Jump to content
Chinese-forums.com
Learn Chinese in China

  • Why you should look around

    Since 2003, Chinese-forums.com has been helping people learn Chinese faster and get to China sooner. Our members can recommend beginner textbooks, help you out with obscure classical vocabulary, and tell you where to get the best street food in Xi'an. And we're friendly about it too. 

    Have a look at what's going on, or search for something specific. We hope you'll join us. 
韩松磊

Learning vocab before grammar and structure?(korean)

Recommended Posts

韩松磊

Hello! I've been lurking here for a while, only recently made an account. I've been studying 中文 for a while and am picking it up faster than expected, although I am far from proficient. I am a Chinese major at my university so I'm very immersed in daily practice. I find the thrill of language learning to be absolutely exciting, and I am thinking of trying to study another language(Korean). I'm very rigid in my daily Chinese practice and studying, so I think adding a bit on to that time won't degrade my studies of Chinese terribly much.

 

My university does not have a Korean program, so I would have to self study. I found a few books, but none of them follow a very thorough structure. Korean learning resources are just not very good compared to resources for learning Chinese, as there's a lot less people learning Korean. 

 

Long story short, I know the Hangul character set and pronunciation. Would it be a bad idea to just memorize as much vocab as I can until I am in a place where I can seek formal Korean language training? It would probably be about 17 months from now.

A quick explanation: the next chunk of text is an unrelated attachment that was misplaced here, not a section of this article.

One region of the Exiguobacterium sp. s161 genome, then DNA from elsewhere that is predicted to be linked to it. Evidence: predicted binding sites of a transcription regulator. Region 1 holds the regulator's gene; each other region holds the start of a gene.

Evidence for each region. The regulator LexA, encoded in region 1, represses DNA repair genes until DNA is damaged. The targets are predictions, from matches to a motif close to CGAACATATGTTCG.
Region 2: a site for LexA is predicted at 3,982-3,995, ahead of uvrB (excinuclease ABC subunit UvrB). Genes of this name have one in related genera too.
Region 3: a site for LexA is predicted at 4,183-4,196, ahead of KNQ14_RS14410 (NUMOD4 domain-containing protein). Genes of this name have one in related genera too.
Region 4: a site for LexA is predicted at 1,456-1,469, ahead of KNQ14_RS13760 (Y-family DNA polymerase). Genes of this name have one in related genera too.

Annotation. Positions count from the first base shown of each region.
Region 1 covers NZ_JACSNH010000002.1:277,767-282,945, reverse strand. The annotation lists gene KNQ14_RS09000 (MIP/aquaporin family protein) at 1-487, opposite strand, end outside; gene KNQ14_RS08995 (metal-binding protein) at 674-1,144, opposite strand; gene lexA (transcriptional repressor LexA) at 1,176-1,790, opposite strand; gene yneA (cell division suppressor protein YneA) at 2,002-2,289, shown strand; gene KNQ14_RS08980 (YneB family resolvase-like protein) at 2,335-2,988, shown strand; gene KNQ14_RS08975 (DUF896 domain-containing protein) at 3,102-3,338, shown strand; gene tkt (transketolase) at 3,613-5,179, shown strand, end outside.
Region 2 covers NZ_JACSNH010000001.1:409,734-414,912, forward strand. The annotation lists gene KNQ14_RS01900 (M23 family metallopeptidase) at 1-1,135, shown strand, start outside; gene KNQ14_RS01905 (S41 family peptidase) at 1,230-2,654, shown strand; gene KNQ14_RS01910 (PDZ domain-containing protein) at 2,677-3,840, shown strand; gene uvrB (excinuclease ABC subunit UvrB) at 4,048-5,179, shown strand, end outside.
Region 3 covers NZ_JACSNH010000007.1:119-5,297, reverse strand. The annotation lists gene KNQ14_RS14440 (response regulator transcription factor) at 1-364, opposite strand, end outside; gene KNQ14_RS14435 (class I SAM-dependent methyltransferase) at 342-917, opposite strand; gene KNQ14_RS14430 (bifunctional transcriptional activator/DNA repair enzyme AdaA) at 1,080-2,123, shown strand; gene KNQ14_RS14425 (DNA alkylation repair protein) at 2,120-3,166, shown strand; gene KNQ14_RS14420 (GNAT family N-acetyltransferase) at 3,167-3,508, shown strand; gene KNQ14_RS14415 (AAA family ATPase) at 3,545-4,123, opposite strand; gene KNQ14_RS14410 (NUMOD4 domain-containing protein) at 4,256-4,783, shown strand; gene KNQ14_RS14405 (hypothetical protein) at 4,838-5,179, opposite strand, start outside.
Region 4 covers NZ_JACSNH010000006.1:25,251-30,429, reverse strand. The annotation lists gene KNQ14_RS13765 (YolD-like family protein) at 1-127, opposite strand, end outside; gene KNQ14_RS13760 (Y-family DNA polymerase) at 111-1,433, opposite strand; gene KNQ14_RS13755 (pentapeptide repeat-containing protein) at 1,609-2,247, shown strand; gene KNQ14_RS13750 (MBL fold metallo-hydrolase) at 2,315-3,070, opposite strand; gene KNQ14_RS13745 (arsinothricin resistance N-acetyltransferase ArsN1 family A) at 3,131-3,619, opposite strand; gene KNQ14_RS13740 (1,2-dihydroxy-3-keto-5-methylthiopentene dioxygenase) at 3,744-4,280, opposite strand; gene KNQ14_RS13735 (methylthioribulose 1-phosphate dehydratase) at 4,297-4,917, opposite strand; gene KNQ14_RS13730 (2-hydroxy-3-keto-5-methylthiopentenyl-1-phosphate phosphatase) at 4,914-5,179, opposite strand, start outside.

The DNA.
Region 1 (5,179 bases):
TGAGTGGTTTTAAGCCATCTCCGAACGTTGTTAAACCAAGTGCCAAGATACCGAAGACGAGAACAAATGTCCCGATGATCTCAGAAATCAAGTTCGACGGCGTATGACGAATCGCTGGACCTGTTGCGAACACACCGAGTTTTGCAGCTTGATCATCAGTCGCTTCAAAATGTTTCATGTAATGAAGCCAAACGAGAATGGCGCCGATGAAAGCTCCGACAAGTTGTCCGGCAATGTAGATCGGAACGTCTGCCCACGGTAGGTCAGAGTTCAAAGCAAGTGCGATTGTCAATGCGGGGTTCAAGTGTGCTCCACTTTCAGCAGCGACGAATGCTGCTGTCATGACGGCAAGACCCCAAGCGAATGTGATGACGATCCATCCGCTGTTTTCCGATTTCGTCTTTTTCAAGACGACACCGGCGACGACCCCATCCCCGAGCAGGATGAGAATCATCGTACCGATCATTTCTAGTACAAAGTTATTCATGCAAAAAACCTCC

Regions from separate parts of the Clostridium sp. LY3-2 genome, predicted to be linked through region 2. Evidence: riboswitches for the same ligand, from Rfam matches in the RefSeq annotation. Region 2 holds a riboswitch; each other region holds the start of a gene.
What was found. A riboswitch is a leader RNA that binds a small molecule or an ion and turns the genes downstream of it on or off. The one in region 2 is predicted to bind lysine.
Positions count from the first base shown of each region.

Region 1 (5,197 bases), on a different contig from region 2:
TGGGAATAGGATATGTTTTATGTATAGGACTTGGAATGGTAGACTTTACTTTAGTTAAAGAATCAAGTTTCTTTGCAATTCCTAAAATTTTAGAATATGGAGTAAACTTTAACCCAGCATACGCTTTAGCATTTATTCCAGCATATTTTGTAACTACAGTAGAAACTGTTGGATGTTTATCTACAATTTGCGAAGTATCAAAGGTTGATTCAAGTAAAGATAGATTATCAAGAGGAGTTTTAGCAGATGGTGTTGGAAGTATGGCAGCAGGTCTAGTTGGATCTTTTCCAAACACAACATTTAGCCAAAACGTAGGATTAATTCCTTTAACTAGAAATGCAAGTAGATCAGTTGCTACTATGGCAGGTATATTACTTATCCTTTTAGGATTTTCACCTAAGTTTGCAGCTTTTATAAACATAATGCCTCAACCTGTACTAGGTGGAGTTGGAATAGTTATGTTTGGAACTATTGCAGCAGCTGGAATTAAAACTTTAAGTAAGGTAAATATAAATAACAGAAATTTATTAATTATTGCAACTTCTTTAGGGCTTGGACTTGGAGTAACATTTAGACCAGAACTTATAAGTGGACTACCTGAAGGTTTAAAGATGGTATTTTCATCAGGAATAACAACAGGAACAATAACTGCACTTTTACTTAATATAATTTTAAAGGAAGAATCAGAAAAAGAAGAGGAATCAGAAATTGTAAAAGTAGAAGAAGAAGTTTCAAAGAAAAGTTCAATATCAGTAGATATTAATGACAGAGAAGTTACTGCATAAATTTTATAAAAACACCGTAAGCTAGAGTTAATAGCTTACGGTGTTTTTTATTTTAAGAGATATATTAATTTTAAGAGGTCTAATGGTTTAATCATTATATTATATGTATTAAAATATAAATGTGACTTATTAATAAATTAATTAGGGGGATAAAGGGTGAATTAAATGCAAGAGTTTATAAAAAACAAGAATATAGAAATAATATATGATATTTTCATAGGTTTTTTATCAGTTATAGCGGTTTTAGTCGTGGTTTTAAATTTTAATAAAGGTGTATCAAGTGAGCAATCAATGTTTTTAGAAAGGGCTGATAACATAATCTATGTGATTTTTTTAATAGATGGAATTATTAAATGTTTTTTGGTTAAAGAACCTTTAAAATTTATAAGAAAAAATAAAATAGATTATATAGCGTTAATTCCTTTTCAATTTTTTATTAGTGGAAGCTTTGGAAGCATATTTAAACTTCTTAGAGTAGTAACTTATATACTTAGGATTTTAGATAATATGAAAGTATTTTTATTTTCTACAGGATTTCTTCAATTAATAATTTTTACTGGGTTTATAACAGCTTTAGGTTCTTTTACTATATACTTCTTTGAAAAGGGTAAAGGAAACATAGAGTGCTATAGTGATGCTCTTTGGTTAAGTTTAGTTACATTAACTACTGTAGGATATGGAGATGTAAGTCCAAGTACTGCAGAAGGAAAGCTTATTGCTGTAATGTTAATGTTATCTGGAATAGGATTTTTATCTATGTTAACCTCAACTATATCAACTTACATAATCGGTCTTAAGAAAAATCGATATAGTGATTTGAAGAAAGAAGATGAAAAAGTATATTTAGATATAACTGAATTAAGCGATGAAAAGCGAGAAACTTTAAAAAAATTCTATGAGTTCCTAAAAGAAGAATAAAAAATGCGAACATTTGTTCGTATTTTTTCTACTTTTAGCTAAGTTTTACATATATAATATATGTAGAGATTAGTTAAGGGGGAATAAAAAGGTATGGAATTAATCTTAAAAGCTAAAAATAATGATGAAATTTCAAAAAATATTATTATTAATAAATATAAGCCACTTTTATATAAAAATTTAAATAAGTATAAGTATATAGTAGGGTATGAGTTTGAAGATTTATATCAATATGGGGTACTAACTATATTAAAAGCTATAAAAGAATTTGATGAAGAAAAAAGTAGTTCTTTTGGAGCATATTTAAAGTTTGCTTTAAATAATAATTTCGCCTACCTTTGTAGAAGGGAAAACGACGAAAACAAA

Thanks!

Share this post


Link to post
Share on other sites
Site Sponsors:
Pleco for iPhone / Android iPhone & Android Chinese dictionary: camera & hand- writing input, flashcards, audio.
Study Chinese in Kunming 1-1 classes, qualified teachers and unique teaching methods in the Spring City.
Learn Chinese Characters Learn 2289 Chinese Characters in 90 Days with a Unique Flash Card System.
Hacking Chinese Tips and strategies for how to learn Chinese more efficiently
Popup Chinese Translator Understand Chinese inside any Windows application, website or PDF.
Chinese Grammar Wiki All Chinese grammar, organised by level, all in one place.

Michaelyus

환영합니다! 저도 독학으로 한국어를 공부합니다! 

 

I think there's quite a few online resources for Korean: I use Naver's dictionary alongside the courses off Talk to Me in Korean and How to Study Korean, which are both gradated. You need a good grasp of the grammar to get anywhere past "awkward" in the language, although to be honest I've been languishing on upper beginner level for too long now!

 

I think learning bits of vocab, though essential, needs to be accompanied by the words in context (TTMIK do a great set of videos on vocab builder lessons, dramatic Korean phrases, and describing pictures). If it were me, I would have gotten frustrated with vocab alone and would have already started pushing into the necessary grammar.

Share this post


Link to post
Share on other sites
realmayo

A fairly serious textbook to consider is Elementary Korean, published by Tuttle. It's very well done -- at least the first half, which is as far as I've ever got -- but requires effort.

 

I would also recommend considering A Historical, Literary, and Cultural Approach to the Korean Language by Alexander Arguelles to see if that suits you but if you pick up a second-hand copy make sure it comes with the cassettes because the core of the book's methodology is getting you to repeatedly listen to and then read out loud the texts in the book.